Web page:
LOS ANGELES, CA.- The Los Angeles County Museum of Art
presents Ken Price Sculpture: A Retrospective, a groundbreaking exhibition featuring 100 works by the prolific ceramic artist, Ken Price (1935-2012). On view in the Resnick Pavilion from September 16, 2012 through January 6, 2013, the exhibition traces the development of Prices sculptural practice from his luminously glazed ovoid forms to his suggestive, molten-like slumps, positioning him within the larger narrative of modern American sculpture. This sculptural retrospective honors the late artists creativity, originality, and revolutionary art practice.
For more than fifty years, Los Angeles artist Ken Price made remarkable and innovative works that have challenged contemporary sculptural practice, says Stephanie Barron, senior curator of modern art and curator of the exhibition. It is only through assembling the entire range of his sculpture on the occasion of this retrospective (it has been twenty years since the last one), that we can see the essential unity of his sculptural practice the connections that exist among different periods and styles. Prices work commands a unique position somewhere between sculpture and painting.
The exhibition is designed by Pritzker Prize-winning architect, Frank O. Gehry, a close friend of Prices since the 1960s. After its presentation at LACMA, the exhibition will travel to the Nasher Sculpture Center, Dallas (February 9- May 12, 2013) and the Metropolitan Museum of Art, New York (June 18- September 22, 2013).
Ken Price Sculpture: A Retrospective moves the artists work outside of the realm of craft and into the dialogue of contemporary sculpture. To situate his works within a sculptural context, the exhibition is installed in reverse chronology. The first gallery presents work from 2000 to 2011, including new sculptures from the last years of his life. In the late 1990s, Price began a new series of mottled sculptures, for which he has become most well-known. The works surface is composed of roughly seventy layers of paint that he painstakingly sanded, each stratum uncovered as he varied the pressure of his sanding. The result is a lyrical composition of colors held together in a layered arrangement that is anthropomorphic.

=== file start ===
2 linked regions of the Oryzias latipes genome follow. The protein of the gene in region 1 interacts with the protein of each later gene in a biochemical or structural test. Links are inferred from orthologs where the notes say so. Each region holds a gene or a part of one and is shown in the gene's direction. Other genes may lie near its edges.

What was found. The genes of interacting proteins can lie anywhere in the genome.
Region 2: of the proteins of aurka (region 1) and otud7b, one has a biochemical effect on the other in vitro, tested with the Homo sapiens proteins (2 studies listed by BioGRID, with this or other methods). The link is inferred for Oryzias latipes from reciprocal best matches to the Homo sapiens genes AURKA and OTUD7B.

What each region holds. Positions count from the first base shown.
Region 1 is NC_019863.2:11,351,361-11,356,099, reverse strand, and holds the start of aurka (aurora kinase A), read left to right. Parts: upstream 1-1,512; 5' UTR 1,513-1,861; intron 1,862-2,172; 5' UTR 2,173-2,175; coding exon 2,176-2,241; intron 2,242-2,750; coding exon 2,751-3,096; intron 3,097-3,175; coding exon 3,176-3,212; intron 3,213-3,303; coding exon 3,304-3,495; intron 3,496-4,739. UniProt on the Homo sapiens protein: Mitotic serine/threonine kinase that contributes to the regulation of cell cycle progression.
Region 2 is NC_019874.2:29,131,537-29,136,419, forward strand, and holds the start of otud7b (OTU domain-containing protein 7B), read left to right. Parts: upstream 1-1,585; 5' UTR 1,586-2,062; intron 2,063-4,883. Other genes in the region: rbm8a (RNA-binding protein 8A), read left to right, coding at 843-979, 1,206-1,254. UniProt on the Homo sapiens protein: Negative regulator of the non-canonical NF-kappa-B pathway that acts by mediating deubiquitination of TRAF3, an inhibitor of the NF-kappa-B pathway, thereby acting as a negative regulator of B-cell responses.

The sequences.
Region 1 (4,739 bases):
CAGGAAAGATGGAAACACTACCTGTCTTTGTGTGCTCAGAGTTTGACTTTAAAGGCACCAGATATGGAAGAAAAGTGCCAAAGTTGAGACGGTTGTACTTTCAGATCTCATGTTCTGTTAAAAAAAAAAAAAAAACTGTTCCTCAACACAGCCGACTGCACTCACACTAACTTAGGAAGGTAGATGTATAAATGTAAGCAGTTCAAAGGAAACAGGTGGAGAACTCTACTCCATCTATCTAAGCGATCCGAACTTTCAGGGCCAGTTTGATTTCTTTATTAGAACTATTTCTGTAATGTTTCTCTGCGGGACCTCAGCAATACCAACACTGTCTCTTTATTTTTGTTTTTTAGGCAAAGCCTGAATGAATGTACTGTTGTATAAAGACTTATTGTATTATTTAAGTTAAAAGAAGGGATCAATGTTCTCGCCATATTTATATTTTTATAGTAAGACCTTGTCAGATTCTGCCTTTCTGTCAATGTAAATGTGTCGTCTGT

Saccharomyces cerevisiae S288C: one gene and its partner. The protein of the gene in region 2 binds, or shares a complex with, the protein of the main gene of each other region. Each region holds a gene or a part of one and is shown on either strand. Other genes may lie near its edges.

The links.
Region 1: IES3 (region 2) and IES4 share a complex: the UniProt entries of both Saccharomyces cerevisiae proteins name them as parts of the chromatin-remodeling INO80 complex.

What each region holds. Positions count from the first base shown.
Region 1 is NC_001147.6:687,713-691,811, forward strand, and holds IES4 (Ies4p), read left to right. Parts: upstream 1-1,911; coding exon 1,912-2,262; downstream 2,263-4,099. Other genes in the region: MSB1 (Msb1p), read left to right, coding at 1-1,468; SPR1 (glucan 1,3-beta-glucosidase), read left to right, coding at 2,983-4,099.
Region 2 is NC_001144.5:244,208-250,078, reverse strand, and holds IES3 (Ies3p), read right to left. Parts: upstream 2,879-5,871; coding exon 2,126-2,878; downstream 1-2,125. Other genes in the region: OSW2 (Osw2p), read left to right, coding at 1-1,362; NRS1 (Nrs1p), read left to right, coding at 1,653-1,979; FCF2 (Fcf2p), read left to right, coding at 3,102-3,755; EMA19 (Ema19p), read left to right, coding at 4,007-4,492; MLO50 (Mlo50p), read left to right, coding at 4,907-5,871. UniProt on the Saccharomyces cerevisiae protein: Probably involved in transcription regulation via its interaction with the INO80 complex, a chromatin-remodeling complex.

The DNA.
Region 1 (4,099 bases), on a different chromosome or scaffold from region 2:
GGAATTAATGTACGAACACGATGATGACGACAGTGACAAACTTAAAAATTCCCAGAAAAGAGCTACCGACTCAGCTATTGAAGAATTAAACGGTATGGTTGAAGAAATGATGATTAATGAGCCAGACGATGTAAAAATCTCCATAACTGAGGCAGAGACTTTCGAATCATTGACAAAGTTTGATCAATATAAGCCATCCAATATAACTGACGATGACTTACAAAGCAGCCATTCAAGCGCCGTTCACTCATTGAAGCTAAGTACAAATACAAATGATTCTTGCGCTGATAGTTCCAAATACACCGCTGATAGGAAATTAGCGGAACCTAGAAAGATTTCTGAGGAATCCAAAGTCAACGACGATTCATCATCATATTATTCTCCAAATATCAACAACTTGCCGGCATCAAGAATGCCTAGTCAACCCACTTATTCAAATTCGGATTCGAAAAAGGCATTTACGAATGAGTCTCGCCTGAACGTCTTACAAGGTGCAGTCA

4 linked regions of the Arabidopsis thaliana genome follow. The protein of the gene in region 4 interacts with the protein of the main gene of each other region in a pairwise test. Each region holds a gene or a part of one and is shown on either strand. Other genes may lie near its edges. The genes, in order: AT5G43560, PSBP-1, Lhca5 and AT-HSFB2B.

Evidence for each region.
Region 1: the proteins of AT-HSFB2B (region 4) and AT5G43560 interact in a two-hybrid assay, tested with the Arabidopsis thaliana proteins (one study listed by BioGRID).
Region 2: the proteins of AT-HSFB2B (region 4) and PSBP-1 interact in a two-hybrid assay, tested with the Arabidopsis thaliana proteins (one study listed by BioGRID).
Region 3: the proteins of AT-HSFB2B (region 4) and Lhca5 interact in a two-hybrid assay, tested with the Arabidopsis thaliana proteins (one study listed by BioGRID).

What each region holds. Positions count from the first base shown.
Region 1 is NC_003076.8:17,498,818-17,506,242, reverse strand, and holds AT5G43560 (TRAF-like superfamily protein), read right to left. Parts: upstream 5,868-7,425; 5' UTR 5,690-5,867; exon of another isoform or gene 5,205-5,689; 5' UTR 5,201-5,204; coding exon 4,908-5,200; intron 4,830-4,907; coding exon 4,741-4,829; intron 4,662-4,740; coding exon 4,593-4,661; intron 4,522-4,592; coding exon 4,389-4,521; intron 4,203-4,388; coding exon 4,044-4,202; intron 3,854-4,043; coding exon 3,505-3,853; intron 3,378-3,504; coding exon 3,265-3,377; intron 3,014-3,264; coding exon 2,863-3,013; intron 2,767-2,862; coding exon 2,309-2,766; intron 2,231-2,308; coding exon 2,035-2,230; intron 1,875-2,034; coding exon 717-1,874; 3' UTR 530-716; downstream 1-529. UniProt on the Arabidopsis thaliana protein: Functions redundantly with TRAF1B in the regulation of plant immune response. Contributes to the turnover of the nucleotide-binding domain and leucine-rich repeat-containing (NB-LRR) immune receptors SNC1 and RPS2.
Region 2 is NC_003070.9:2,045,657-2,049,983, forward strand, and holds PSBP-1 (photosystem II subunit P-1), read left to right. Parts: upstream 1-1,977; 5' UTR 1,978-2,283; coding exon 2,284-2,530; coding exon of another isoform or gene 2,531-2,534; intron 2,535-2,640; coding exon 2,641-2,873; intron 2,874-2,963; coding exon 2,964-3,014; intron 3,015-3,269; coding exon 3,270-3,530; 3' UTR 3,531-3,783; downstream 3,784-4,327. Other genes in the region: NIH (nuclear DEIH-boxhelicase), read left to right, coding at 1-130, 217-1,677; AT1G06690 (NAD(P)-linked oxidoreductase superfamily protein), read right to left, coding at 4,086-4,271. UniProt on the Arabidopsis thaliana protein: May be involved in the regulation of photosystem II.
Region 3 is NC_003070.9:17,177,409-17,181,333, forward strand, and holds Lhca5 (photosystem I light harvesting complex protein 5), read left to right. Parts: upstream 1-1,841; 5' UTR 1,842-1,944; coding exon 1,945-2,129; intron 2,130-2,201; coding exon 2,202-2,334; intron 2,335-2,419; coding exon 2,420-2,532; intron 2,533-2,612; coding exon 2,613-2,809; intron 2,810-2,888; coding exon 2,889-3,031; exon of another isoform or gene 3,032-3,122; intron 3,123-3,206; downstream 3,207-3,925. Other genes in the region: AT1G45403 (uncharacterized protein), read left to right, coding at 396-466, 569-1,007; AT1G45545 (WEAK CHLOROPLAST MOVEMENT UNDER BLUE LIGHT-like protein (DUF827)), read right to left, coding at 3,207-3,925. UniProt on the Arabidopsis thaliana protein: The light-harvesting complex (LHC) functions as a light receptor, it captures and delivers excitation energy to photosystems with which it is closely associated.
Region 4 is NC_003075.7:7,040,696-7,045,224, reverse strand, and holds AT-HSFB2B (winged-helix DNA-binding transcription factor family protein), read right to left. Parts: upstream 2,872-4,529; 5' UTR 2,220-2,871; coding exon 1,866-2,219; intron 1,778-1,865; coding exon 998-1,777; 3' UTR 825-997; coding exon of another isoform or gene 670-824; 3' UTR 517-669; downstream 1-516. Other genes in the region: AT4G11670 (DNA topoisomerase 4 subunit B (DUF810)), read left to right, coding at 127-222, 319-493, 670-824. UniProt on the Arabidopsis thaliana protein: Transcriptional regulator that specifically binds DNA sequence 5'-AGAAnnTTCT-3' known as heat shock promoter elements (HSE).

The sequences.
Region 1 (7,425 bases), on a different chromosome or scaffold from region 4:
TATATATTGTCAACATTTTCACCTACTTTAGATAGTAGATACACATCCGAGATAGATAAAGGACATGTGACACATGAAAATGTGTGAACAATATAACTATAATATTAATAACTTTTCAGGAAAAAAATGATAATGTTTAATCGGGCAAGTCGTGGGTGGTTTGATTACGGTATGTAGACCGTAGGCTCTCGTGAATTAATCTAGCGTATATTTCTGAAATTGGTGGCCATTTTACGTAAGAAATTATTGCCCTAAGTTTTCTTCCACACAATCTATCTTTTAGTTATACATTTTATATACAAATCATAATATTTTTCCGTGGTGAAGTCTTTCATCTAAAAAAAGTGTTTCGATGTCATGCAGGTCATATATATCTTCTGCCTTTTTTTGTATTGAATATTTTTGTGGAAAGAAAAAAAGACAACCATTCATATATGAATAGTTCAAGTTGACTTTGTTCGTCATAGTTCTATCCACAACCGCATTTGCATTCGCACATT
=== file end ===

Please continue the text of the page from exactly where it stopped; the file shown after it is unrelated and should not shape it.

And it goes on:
The middle gallery displays work from 1959 to 2000 and highlights each of the major styles of his prolific career including slumps, rocks, geometrics, cups, eggs, and mounds. While Price tended to progress in loose series, this large main gallery reviews his career in a broader and yet more integrated way, establishing connections and linkages across the years, rather than in simple series. Eleven works on paper and two large-scale sculptures from 2011 to 2012 are also presented in this gallery.
Finally, the last gallery displays three of the units from his 1970s project Happys Curios as well as sculptures made in the last year of his life. Named after his wife Happy, Happys Curios were comprised of large cabinets, filled with between eight and twenty or more ceramics mimicking the style of Mexican folk pottery. The recent sculptures in this gallery continue the speckled surface that has become iconic of his late sculptures.